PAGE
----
Imagine the scenario… You’ve just stepped foot on an airplane and you notice a large computer screen on the wall just above where the flight attendants sit. No doubt you’ve wondered why this computer is here and what it does exactly. Here’s the answer you’ve been searching for.
The touchscreen computer screen like the one in the main picture above is typically found on single-aisle aircraft made by European aerospace giant Airbus and it’s aptly named the Flight Attendant Panel or FAP for short.
You’ll find these screens on all modern A320 series planes but you may have also noticed them on other aircraft made by Airbus including the A350 and A330. The reason is that the FAP is a key component in how flight attendants control every passenger system in the cabin.
The FAP forms part of the Cabin Intercommunication Data System or CIDS which was first developed by Airbus in 1988. The first CIDS system was originally developed for the A320 and has since been installed on more than 10,000 aircraft including widebody jets made by Airbus.
“CIDS provides all services and functions that a cabin crew needs to operate an Airbus cabin,” explains Dr. Wolfgang Fischer, Cabin Networks Expert at Airbus. “It’s a very unique feature, as you don’t find all these functions together in one system on other aircraft.”
Of course, when CIDS was first introduced more than 30 years ago, the FAP wasn’t touchscreen and on many older Airbus aircraft that are still in service, you’ll notice that instead of a computer screen, there are a series of hard keys and lights to control the various functions.
On modern Airbus jets with a touchscreen panel, flight attendants can control:
- Lighting in the cabin and galleys, as well as reading lights
- Boarding music and pre-recorded announcements
- Temperature and air conditoning
- Entertainment systems and power outlet controls
They can also view important information, such as:
- How much drinking water is available
- And how much space is available in the waste tanks
- Whether the doors are closed or armed
- Whether smoke alarms have been activated in the lavatories
Below the touchscreen, there is also a series of hard key buttons which include:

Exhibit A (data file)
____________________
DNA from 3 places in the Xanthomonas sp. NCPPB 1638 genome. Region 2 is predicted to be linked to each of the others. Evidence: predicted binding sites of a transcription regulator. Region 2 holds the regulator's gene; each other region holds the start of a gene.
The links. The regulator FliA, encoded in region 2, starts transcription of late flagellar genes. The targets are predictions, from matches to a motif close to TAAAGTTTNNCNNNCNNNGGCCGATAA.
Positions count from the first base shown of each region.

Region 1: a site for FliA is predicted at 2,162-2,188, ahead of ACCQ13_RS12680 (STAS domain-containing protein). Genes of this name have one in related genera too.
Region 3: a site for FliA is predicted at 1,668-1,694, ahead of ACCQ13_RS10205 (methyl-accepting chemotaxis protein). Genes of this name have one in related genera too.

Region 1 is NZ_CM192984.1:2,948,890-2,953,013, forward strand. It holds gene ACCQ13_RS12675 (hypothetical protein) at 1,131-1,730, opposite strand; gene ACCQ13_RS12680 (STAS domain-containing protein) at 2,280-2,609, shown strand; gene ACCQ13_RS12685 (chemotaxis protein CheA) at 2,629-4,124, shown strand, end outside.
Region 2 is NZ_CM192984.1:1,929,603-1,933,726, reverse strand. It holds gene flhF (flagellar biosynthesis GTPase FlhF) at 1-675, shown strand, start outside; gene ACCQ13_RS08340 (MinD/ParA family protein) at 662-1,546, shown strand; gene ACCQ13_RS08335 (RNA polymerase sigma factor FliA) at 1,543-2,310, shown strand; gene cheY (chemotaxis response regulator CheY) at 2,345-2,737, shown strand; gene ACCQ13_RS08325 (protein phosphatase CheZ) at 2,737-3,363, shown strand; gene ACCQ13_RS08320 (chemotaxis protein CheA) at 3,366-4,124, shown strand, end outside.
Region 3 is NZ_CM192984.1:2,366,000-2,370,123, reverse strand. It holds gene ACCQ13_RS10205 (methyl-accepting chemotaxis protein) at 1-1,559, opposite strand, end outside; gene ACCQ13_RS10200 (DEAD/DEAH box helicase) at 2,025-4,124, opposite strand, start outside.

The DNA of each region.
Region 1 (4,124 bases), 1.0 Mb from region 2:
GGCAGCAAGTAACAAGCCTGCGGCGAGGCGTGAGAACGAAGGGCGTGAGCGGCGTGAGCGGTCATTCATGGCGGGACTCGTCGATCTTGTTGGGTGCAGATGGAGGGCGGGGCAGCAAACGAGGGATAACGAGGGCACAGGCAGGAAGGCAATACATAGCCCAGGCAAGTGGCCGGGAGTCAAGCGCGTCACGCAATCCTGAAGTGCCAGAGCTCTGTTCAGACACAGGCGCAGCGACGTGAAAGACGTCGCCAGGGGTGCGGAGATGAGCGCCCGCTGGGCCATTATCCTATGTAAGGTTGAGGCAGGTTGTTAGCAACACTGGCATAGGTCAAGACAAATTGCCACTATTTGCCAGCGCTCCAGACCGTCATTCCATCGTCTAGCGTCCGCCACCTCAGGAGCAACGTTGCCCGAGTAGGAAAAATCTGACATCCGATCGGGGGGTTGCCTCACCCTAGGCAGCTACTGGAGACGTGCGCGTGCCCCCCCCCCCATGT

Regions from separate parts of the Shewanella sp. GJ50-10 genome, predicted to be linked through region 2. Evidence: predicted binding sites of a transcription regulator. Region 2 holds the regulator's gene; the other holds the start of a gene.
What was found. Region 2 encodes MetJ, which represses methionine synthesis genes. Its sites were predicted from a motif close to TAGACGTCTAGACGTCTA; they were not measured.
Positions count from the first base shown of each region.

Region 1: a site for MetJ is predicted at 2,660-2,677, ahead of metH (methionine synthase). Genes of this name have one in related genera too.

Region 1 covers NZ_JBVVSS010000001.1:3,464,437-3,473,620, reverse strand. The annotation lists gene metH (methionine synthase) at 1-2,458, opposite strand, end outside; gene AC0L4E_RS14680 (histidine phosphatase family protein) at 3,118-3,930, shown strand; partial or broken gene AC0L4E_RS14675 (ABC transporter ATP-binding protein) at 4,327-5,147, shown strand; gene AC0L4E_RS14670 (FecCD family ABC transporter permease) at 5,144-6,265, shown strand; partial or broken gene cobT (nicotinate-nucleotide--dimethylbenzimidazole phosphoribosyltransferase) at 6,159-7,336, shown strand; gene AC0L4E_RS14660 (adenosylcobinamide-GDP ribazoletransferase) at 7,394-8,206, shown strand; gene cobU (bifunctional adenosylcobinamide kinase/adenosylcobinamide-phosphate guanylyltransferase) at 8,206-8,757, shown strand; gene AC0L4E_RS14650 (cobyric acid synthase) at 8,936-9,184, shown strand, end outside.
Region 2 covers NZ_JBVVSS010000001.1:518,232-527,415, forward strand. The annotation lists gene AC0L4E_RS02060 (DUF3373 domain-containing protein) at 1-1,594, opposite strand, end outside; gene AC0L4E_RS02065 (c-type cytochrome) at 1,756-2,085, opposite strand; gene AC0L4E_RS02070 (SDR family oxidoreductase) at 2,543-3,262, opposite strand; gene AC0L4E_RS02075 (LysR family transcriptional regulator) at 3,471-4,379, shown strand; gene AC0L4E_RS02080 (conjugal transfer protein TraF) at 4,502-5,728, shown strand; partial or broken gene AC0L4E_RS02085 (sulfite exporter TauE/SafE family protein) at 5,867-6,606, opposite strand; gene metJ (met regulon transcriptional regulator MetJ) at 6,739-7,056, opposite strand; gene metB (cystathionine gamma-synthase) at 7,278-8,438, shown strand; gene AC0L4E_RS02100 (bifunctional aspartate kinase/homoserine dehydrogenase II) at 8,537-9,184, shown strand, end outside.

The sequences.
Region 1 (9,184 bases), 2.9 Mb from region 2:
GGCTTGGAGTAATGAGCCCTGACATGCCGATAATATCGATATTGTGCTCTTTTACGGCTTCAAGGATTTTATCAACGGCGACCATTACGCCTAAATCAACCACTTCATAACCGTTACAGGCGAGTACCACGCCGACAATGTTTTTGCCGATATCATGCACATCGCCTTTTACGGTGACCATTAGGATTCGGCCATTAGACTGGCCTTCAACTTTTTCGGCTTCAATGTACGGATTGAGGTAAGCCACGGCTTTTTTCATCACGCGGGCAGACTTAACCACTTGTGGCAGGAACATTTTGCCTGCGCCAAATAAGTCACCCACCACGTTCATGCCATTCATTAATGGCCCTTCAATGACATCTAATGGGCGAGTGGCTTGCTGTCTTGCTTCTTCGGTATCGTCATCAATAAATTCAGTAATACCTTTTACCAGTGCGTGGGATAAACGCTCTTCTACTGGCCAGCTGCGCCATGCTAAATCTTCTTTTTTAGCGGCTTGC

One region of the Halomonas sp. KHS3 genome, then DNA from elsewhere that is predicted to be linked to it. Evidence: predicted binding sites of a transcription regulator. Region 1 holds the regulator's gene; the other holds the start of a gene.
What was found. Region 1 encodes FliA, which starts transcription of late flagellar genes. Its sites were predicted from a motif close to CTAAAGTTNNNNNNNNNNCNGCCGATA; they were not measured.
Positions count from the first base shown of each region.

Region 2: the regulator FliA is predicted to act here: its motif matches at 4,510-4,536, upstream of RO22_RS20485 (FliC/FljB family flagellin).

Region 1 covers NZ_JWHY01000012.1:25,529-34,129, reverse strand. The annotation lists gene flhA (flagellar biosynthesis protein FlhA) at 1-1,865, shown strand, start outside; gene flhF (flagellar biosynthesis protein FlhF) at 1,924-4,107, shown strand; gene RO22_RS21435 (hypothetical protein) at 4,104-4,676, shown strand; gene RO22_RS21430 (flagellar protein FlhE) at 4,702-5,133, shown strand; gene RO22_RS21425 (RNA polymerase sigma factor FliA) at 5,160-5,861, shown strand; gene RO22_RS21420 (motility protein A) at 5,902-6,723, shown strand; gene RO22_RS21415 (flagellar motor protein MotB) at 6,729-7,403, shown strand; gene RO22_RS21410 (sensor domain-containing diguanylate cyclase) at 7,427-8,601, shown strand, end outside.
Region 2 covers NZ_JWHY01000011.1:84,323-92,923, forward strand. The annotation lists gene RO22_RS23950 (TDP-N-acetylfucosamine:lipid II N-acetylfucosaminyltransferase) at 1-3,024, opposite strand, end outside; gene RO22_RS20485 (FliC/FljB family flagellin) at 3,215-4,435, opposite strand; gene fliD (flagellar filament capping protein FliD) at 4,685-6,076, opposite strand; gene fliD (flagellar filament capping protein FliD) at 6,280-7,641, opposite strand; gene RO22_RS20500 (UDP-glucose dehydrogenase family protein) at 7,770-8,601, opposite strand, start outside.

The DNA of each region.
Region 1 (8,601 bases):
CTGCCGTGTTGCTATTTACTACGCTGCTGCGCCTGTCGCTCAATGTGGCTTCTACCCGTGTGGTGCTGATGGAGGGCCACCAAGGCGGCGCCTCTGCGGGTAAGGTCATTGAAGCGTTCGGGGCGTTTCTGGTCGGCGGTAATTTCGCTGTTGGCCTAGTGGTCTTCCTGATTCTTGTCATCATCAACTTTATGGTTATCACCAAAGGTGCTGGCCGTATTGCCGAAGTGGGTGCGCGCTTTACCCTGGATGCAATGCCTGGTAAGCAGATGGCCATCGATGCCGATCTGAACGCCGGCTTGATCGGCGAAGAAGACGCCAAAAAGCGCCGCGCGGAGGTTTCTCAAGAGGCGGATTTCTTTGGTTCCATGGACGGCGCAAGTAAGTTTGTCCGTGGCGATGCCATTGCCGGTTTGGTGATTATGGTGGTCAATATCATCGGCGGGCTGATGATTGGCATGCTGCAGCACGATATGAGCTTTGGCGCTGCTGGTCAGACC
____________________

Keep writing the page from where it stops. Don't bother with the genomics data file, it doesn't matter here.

- An evacuation alarm
- Main light switch
- and an emergency light switch
As well as the FAP, there are several other ways that CIDS feeds information that it collects from the various systems in the cabin to flight attendants. The most common is the Area Call Panel which is the series of lights you sometimes see close to emergency exit signs.
There’s also a small LED strip and light indicator called the Attendant Indication Panel (AIP) which displays information like passenger call bells, as well as lavatory smoke alerts and calls made from the cabin or flight deck.
The AIP’s are normally placed near flight attendant jumpseats.
Boeing aircraft also come with a FAP but Airbus claims CIDS is the most connected cabin system available and could become even more connected in the near future – including the ability of passengers to communicate directly with flight attendants using their mobile phones.
But Dr Fischer warns people not to get too excited. “It is important to keep in mind that any future developments to CIDS must be fully safe and secure before implementation,” he notes.
Mateusz Maszczynski honed his skills as an international flight attendant at the most prominent airline in the Middle East and has been flying throughout the COVID-19 pandemic for a well-known European airline. Matt is passionate about the aviation industry and has become an expert in passenger experience and human-centric stories. Always keeping an ear close to the ground, Matt's industry insights, analysis and news coverage is frequently relied upon by some of the biggest names in journalism.